In 1998, Mike Zeinstra built what was then a state-of-the-art, cost-effective freestall barn.
It had six rows of stalls, a fully-insulated ceiling and pitched, chimney-like ridge ventilation that ran down the center of the barn. The 46" stalls were 14'6" head to head. In 2008, they were converted from mattresses to sand, with manure scraped to a center, water-flushed flume where sand was reclaimed through a sand lane.
Fast forward 16 years and some eight cow generations later, and the barn is no longer so state of the art. Mature cows that were 1,300 lb. to 1,400 lb. in 1998 now easily top the scale at 1,500 lb. or more. Open side walls and ridge ventilation often don’t provide the kind of air exchange and cooling that these mature cows need when they are producing more than 100 lb. of milk per day.
This past year, Zeinstra decided it was time for a new facility for his mature, second-lactation and older cows. The result is a simple, straight-forward tunnel-ventilated barn that provides better cow comfort.
Zeinstra operates a 700-cow dairy with his wife Lisa, his daughter Ashley, and his son-in-law Justin Hoheisel, who is also a licensed electrician. The facility is located a couple miles north of Holland in southwest Minnesota. It’s only about 10 miles from the South Dakota state line and some 40 miles north of Iowa.
This corner of Minnesota’s rolling prairie sees every kind of weather—from scorching August sun to blizzards so deadly the pioneers used ropes to guide them from house to the barn and back again.
Dairy facilities, consequently, have to be designed to function in all of these conditions.
Zeinstra’s new barn does just that. The 106'x382' building is oriented east to west, with two rows of 51" fans, 28 in total, covering the east end wall. The sidewalls are just 12' high, and the peak of the building is just 14' to ensure air flow is concentrated over the cows. The ventilation system is designed to produce a maximum air speed of 9 mph down the length of the barn. On the west end of the barn, the air inlet side, two rows of curtains are raised and lowered to provide air intake based on temperature.
The ventilation system, monitored and controlled by computers, starts with six temperature probes strategically placed in the barn. The tunnel-ventilation fans start operation when the air temperature in the building reaches 40°F. Four of the fans kick in at 40°F, another four will start as the temperature rises 4° and so on until all 28 fans are running.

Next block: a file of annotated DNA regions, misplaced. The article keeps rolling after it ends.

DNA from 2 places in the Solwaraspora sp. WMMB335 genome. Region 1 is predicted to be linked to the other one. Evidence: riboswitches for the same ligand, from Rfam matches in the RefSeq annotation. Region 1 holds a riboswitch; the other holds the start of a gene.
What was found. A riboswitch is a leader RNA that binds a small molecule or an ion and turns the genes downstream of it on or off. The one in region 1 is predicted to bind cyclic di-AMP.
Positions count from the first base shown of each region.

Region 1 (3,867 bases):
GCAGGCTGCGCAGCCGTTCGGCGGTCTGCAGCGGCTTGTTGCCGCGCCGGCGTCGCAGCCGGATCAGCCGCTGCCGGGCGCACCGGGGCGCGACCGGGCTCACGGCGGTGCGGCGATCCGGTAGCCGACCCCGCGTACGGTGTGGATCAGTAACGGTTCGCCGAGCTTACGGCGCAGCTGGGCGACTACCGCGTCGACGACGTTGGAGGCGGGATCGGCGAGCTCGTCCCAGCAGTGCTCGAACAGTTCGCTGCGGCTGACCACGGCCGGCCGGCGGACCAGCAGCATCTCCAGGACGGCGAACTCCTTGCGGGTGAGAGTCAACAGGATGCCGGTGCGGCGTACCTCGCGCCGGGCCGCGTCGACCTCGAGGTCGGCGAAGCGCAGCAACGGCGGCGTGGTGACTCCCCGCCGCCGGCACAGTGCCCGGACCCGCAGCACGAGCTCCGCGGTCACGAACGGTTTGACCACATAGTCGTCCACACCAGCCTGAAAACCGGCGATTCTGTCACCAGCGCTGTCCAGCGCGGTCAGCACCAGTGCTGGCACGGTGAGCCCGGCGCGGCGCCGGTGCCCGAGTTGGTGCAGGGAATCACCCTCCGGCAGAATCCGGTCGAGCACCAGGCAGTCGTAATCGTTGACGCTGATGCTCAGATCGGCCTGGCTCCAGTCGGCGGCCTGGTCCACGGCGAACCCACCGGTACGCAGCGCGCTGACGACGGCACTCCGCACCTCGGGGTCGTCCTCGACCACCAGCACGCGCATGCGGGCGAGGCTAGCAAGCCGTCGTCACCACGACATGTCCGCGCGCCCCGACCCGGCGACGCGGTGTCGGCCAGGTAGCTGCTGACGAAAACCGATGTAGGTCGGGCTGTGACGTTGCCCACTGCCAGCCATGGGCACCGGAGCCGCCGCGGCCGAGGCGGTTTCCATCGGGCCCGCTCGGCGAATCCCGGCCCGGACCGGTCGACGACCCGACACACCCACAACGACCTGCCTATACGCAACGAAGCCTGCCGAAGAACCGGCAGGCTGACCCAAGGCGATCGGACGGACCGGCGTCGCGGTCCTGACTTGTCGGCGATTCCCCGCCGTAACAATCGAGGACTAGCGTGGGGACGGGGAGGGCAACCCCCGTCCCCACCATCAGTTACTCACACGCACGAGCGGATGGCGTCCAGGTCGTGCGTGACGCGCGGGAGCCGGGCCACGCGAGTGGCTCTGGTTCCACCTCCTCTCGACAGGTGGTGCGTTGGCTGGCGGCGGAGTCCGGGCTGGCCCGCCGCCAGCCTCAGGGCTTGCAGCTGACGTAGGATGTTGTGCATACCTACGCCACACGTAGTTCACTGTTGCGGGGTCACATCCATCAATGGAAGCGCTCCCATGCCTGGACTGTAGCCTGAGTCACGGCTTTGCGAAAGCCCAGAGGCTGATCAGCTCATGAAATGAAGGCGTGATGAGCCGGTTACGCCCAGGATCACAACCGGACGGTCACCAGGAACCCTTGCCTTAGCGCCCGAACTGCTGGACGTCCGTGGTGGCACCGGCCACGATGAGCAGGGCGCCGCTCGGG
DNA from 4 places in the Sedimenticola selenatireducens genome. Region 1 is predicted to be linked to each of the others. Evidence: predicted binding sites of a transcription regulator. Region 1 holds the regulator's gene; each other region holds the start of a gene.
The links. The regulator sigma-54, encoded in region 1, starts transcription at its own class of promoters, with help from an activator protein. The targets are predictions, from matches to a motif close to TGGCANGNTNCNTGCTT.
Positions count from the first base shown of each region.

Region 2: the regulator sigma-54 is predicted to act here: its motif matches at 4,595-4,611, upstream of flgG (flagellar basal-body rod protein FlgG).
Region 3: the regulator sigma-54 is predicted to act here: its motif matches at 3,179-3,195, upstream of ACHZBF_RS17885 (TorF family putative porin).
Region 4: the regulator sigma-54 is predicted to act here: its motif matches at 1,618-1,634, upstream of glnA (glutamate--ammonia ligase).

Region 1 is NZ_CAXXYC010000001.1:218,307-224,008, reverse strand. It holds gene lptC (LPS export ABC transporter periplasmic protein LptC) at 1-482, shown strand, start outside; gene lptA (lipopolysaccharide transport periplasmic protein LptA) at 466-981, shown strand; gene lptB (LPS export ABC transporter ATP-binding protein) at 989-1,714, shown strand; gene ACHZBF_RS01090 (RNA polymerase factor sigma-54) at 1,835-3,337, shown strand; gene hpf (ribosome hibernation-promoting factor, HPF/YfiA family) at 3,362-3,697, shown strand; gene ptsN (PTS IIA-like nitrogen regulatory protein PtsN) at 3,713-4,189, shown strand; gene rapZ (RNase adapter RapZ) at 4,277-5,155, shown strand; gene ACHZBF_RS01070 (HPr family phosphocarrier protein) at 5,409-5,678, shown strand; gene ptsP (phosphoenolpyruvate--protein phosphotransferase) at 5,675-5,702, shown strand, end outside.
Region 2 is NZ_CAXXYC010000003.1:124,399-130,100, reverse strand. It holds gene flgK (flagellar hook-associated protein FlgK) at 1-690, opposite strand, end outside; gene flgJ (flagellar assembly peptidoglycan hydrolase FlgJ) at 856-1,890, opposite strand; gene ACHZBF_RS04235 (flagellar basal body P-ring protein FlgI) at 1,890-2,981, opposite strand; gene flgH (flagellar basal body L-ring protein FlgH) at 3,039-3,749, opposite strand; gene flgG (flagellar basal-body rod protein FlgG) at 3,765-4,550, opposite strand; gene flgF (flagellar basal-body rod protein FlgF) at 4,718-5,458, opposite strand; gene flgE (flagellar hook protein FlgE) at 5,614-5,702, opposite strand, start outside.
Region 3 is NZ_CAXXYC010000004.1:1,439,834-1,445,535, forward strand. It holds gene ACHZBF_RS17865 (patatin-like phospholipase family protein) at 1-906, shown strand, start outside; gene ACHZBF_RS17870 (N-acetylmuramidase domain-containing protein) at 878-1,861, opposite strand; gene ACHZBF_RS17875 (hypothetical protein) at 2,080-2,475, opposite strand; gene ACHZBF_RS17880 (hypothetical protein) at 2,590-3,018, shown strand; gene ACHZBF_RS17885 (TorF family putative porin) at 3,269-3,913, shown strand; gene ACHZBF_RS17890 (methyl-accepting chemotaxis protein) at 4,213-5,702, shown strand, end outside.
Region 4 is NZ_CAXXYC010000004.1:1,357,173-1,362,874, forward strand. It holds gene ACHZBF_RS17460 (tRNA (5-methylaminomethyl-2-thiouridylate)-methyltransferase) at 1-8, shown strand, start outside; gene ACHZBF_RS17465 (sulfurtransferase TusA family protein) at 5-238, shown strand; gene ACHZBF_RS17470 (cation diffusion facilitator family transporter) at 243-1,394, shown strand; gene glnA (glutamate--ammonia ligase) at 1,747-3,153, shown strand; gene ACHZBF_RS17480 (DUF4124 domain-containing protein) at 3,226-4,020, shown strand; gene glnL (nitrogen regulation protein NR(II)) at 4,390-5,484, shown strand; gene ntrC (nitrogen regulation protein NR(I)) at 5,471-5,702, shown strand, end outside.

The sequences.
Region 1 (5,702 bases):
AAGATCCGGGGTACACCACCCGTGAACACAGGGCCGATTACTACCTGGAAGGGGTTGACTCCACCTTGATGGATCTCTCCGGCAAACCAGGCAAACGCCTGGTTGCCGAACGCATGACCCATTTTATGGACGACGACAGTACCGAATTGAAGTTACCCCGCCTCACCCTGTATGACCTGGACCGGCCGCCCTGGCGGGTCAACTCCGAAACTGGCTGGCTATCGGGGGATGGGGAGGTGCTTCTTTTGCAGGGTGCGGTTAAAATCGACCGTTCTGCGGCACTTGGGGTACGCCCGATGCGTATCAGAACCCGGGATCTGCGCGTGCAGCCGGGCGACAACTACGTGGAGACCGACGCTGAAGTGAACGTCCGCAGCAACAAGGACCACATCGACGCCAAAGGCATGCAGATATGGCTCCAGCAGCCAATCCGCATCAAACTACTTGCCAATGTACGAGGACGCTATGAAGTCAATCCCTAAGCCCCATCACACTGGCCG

“These fans are most efficient on low speed, and so they will all come on and operate on low before they switch over to high,” Zeinstra says. “At 65°F, they’re in full tunnel mode, and everything is open.”
At temperatures below 40°F, the barn has side vents to allow air to come in under the eaves. The air escapes through eight roof vents positioned along the ridge down the length of the building.
This type of ventilation ensures air exchange is occurring throughout the building, even on the coldest days.
The barn has just two pens, with two rows of freestalls in each. The north pen has 136 stalls and 156 headlocks. It’s designated for mature, pregnant cows. Once cows enter, they remain in the pen until dry-off.
The south pen has 128 stalls and 156 headlocks. Mature cows, second lactation and older, are moved to the pen about 30 days after calving, are bred and remain there until confirmed pregnant.
The whole point of the new facility is to optimize cow comfort. So in both pens, Zeinstra tries to maintain one cow per stall. That ensures each cow has a bed to call her own, and there is plenty of open spaces at the bunk when she wants to eat. The 6'-wide rubber mats also provide feet and leg cushioned comfort down the lengths of the feed bunks.
Each pen also has three waterers. The south pen, which is housing cows as they peak in lactation, has 7½" of watering space per cow. The north pen, which houses the later-lactation cows, has 5" of waterer space per cow.
All the freestalls are 50" wide for the big-bodied Holsteins and Montbeliarde–Holstein crossbreds. (About a third of the herd is crossbred, involving Holstein, Montbeliarde and Scandinavian Red genetics.) The head-to-head stalls are 17" in total length.
Manure is removed with a mechanical scraper, scraping alleys 12 times a day. The barn also drops 18" over the length of the barn east to west to aid the scrapers.
One last innovation is a Juno robotic feed pusher. The Zeinstras feed just once per day, but the robotic feed pusher pushes up feed hourly. The unit was working so well, Zeinstra has installed a second unit in his older freestall barn.
The older, six-row barn built in 1998 provided a cheaper footprint for the building. But smaller stalls and denser cow numbers compromised comfort and ventilation in the summer. Although it was a nice
barn to work in during the winter months, cows simply did not perform as well as they could through the heat of the summer.
“We always had a dip in pregnancy rates in July and August in the old barn,” Zeinstra says. In the old barn, pregnancy rates hovered at 20% to 21% during most of the year, but dipped in summer.
“In the new barn, we’re at a 23% preg rate year-round and we’ve haven’t seen a drop this summer. We’ve never been that high for an entire year,” he says.
Plus, cows are now much more persistent in milk production throughout their lactations. “Production and reproduction are all benchmarks on how well we’re doing,” Zeinstra says`.
It appears, after about a year in, the new barn is acing those tests.